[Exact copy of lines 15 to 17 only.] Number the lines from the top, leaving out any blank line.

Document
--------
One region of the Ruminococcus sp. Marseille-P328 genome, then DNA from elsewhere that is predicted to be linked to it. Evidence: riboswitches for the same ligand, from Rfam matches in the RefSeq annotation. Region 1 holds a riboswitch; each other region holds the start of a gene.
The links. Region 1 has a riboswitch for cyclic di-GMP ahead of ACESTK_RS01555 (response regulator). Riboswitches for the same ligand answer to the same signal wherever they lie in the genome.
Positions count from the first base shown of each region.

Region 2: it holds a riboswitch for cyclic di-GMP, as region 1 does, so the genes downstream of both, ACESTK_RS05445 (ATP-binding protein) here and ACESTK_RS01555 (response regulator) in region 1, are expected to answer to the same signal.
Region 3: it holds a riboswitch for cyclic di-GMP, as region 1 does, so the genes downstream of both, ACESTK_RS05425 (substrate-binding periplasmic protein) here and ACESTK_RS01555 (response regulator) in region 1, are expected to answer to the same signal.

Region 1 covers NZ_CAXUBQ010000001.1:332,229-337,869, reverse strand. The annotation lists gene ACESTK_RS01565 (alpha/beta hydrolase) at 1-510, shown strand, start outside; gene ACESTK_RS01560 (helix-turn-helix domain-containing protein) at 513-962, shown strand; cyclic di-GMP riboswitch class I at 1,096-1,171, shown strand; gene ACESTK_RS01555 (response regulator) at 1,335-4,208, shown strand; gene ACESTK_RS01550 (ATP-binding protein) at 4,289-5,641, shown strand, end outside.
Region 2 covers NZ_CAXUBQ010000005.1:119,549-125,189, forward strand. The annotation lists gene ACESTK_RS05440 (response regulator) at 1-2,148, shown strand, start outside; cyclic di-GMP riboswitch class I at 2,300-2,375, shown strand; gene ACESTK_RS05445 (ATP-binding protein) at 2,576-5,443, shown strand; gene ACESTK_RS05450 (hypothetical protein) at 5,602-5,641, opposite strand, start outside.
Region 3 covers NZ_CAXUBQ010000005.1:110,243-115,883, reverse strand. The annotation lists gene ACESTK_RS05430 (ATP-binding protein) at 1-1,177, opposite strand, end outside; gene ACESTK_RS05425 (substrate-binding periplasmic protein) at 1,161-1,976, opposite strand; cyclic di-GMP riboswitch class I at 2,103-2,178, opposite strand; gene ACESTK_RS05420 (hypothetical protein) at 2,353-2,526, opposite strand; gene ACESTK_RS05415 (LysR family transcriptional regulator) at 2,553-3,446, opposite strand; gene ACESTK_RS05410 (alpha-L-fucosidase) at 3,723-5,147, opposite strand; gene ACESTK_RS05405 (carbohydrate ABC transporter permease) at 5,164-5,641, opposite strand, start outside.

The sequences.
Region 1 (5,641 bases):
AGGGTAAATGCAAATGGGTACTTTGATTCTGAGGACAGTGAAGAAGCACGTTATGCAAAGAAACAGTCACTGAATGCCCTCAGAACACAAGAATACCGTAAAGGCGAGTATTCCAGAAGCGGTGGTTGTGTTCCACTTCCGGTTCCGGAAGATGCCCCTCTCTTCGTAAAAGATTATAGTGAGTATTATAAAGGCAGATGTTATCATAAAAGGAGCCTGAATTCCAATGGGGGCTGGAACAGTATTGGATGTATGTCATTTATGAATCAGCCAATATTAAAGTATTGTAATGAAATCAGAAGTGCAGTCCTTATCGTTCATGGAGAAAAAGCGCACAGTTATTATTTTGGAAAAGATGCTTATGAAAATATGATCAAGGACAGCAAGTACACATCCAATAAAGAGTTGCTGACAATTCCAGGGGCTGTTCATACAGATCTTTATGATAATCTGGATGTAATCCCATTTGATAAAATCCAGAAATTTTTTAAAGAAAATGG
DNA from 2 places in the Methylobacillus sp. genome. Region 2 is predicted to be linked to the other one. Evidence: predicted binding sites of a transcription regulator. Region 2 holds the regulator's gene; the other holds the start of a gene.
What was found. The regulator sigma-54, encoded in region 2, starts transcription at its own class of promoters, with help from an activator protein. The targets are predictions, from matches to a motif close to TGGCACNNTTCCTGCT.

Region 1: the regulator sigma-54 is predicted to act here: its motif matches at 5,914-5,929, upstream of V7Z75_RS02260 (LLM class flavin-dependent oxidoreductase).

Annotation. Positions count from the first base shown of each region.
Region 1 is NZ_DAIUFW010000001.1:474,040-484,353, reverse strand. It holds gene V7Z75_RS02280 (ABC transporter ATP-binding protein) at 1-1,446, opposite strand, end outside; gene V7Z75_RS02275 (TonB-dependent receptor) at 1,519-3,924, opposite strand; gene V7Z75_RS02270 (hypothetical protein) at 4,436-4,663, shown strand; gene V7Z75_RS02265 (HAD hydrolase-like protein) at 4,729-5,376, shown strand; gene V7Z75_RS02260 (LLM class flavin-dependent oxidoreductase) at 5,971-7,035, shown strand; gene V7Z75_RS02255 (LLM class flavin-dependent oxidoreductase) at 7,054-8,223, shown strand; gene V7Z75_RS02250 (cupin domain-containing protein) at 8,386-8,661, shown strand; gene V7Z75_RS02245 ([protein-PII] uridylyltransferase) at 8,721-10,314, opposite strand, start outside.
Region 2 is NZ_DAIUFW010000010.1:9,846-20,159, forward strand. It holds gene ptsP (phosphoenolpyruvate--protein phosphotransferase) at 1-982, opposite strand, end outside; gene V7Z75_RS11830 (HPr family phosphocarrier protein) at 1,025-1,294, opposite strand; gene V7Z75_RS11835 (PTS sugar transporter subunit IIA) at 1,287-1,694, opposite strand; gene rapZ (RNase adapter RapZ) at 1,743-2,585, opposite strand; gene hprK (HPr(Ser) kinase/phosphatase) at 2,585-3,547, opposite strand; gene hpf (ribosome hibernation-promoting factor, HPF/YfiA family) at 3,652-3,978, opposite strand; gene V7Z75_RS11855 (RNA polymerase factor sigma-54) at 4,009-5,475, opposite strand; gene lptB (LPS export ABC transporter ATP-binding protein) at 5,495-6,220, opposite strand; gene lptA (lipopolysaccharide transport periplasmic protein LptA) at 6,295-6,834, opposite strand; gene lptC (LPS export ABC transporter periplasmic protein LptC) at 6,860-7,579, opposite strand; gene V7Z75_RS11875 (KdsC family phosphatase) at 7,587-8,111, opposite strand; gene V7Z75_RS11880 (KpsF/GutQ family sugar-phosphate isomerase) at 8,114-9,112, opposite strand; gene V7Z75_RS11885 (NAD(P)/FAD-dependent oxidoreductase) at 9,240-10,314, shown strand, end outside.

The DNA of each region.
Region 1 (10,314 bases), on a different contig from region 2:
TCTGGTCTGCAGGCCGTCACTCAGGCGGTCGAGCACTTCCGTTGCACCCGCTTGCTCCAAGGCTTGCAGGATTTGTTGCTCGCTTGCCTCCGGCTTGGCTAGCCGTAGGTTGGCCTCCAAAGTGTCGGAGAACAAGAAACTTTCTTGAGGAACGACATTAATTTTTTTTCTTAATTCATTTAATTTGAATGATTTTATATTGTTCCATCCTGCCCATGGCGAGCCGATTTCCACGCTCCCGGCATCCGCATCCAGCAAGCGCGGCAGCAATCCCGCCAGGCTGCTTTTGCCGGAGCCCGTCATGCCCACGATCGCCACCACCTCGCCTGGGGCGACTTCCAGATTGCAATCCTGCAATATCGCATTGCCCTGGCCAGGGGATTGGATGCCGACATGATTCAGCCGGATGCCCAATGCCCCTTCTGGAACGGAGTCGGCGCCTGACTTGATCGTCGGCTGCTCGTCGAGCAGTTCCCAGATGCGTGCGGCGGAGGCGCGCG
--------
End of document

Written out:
Annotation. Positions count from the first base shown of each region.
Region 1 is NZ_DAIUFW010000001.1:474,040-484,353, reverse strand. It holds gene V7Z75_RS02280 (ABC transporter ATP-binding protein) at 1-1,446, opposite strand, end outside; gene V7Z75_RS02275 (TonB-dependent receptor) at 1,519-3,924, opposite strand; gene V7Z75_RS02270 (hypothetical protein) at 4,436-4,663, shown strand; gene V7Z75_RS02265 (HAD hydrolase-like protein) at 4,729-5,376, shown strand; gene V7Z75_RS02260 (LLM class flavin-dependent oxidoreductase) at 5,971-7,035, shown strand; gene V7Z75_RS02255 (LLM class flavin-dependent oxidoreductase) at 7,054-8,223, shown strand; gene V7Z75_RS02250 (cupin domain-containing protein) at 8,386-8,661, shown strand; gene V7Z75_RS02245 ([protein-PII] uridylyltransferase) at 8,721-10,314, opposite strand, start outside.
Region 2 is NZ_DAIUFW010000010.1:9,846-20,159, forward strand. It holds gene ptsP (phosphoenolpyruvate--protein phosphotransferase) at 1-982, opposite strand, end outside; gene V7Z75_RS11830 (HPr family phosphocarrier protein) at 1,025-1,294, opposite strand; gene V7Z75_RS11835 (PTS sugar transporter subunit IIA) at 1,287-1,694, opposite strand; gene rapZ (RNase adapter RapZ) at 1,743-2,585, opposite strand; gene hprK (HPr(Ser) kinase/phosphatase) at 2,585-3,547, opposite strand; gene hpf (ribosome hibernation-promoting factor, HPF/YfiA family) at 3,652-3,978, opposite strand; gene V7Z75_RS11855 (RNA polymerase factor sigma-54) at 4,009-5,475, opposite strand; gene lptB (LPS export ABC transporter ATP-binding protein) at 5,495-6,220, opposite strand; gene lptA (lipopolysaccharide transport periplasmic protein LptA) at 6,295-6,834, opposite strand; gene lptC (LPS export ABC transporter periplasmic protein LptC) at 6,860-7,579, opposite strand; gene V7Z75_RS11875 (KdsC family phosphatase) at 7,587-8,111, opposite strand; gene V7Z75_RS11880 (KpsF/GutQ family sugar-phosphate isomerase) at 8,114-9,112, opposite strand; gene V7Z75_RS11885 (NAD(P)/FAD-dependent oxidoreductase) at 9,240-10,314, shown strand, end outside.